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Norwalk ramps up plans for ordinance mandating ‘Complete Streets’ designed for all

An example of Complete Streets (Source: City of Norwalk)

Correction: Corrects to 14 traffic fatalities instead of 414. from 2015-2019.

Ramping up efforts to make Norwalk’s streets safer and more accessible to all, city transportation officials are working with Common Council members to draft and ultimately pass a “Complete Streets” ordinance mandating “streets designed for everyone.”

“What this ordinance will do is it will basically set Complete Streets as a rule and that will no longer be an exception,” Garrett Bolella, the city’s assistant director of Transportation, Mobility, and Parking, said at the May 21 Ordinance Committee meeting. “It also will ultimately mean that Complete Streets is no longer just a set of projects but that all projects in the city that are done are Complete Streets projects.”

Complete Streets is a transportation policy and design approach that aims to take all users into account in roadway and project design. Bolella said that in its simplest terms Complete Streets “is really streets for everyone” and “streets designed for everyone.” 

Accident Data Shows the Need

Bolella emphasized that Norwalk’s traffic accident data shows Complete Streets could really help make roads safer. 

“What we saw from 2015 to 2019, there were 14 fatalities on the city’s streets and over 26,000 crashes, 10% of those which involve serious injuries,” he said. “So it is a large problem. But this will help us to start to address that problem.” 

The ordinance would require that all streets of the future—whether designed by the city or by a private developer as part of a project–follow the design guidelines. Those could include requirements like sidewalk and lane width, and bicycle lanes wherever feasible. 

“I think this is really going to set the stage for how we design and build our city going forward,” Jim Travers, the director of Transportation, Mobility, and Parking.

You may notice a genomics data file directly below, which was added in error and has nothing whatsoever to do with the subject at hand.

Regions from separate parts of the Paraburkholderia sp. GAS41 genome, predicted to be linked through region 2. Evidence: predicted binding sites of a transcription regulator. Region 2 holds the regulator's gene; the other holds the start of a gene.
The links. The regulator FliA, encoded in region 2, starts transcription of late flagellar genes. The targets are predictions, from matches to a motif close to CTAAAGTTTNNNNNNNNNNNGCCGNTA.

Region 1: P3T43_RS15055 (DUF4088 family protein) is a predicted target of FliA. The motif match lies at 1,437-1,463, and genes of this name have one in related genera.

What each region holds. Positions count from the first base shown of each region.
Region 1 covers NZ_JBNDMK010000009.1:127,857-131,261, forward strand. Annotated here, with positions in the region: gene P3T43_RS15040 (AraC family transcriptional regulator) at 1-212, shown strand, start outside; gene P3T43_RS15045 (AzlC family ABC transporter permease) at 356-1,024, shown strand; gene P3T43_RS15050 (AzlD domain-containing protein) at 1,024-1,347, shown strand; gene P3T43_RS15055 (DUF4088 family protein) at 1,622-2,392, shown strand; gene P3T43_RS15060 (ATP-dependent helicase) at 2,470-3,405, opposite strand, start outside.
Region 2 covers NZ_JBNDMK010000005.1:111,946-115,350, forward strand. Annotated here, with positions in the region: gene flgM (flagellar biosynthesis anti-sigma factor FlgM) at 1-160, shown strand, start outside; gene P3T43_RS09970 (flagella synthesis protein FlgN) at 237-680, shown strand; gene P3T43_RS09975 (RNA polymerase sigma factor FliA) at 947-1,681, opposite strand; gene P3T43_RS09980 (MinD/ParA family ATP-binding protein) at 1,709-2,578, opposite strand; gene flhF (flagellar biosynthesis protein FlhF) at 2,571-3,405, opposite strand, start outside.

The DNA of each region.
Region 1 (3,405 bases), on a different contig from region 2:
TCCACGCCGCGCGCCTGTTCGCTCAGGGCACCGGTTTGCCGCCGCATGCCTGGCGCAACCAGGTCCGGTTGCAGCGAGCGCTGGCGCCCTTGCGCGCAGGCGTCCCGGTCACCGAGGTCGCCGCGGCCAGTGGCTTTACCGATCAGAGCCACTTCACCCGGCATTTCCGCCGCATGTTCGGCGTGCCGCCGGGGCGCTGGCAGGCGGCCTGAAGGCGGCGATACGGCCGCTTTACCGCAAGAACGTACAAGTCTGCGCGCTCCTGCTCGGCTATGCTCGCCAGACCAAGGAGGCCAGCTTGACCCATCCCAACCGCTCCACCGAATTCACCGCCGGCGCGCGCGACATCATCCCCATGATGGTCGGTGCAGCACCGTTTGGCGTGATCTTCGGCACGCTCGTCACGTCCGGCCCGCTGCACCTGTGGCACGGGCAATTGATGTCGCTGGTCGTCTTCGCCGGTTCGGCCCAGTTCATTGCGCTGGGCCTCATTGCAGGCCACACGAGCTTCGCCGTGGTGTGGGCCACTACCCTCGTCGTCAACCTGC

The ordinance will allow the city to “codify Complete Streets through the city so we can continue to deliver projects,” Bolella said.

“And all departments, all agencies, everyone doing work within the city can add to the vision of Complete Streets and help us combat what has been a really disturbing trend,” he said, referring to the growing number of crashes and fatalities on the roadways. 

Not Yet “Norwalk Centric’

Lisa Shanahan, the chair of the Ordinance Committee, said the city’s consultant FHI Studio, came up with a first draft, which Shanahan said was “not exactly Norwalk centric.” Council member Josh Goldstein has been working through revising the 26-page draft to make it more specific to the city. 

Shanahan outlined a rough time frame: The committee will review the draft ordinance in June and July, with the goal of hosting a public hearing in September and potentially sending it to the council for a vote in October. 

“A robust Complete Streets policy is going to make us more competitive at the state level and also make it safer for our residents,” Goldstein said. “And when Garrett [Bolella] talks about multimodal transport, the idea is we want people to be able to get around Norwalk in more than one way and not be dependent on just cars.”

Comments

3 responses to “Norwalk ramps up plans for ordinance mandating ‘Complete Streets’ designed for all”

  1. Bryan Meek

    Can we pave Flax Hill Rd first already? Or anyone of the 100 other streets torn up with shoddy temporary patch? Or are we only talking about dead end cul de sacs with a few houses on them like the PR stunt on Honeysuckle?

  2. John O’Neill

    Reading some of the statistics above and it I question them:
    414 traffic fatalities in Norwalk over 5 year period? That means 1-2 people per week died on our streets? Fact check would be in order
    26,000 accidents — That’s 100 per week. (those that are reported to police) Of which an average of 10 per week are super serious? Seems like a lot.
    I would suggest reviewing these numbers and if found to be true reducing speed limit to 5 MPH.
    If 2 people per week have been dying on Norwalk streets solely due to car accidents how come we haven’t read about those fatalities..?

  3. Bryan Meek

    @JO. Why should facts matter? Create problems that look for solutions (create bike lanes) while ignoring the real issues (lack of road maintenance). Cherry pick some stats and exaggerate a few where needed. Then get a grant (a.k.a tax money) to do a study. Then create headcount to implement that study. Then create a department and hire assistants. Then hire contractors to do the work to come up with plans. Then fix very low hanging fruit while ignoring the real problems. Then have a ribbon cutting ceremony. Lather, rinse, repeat.

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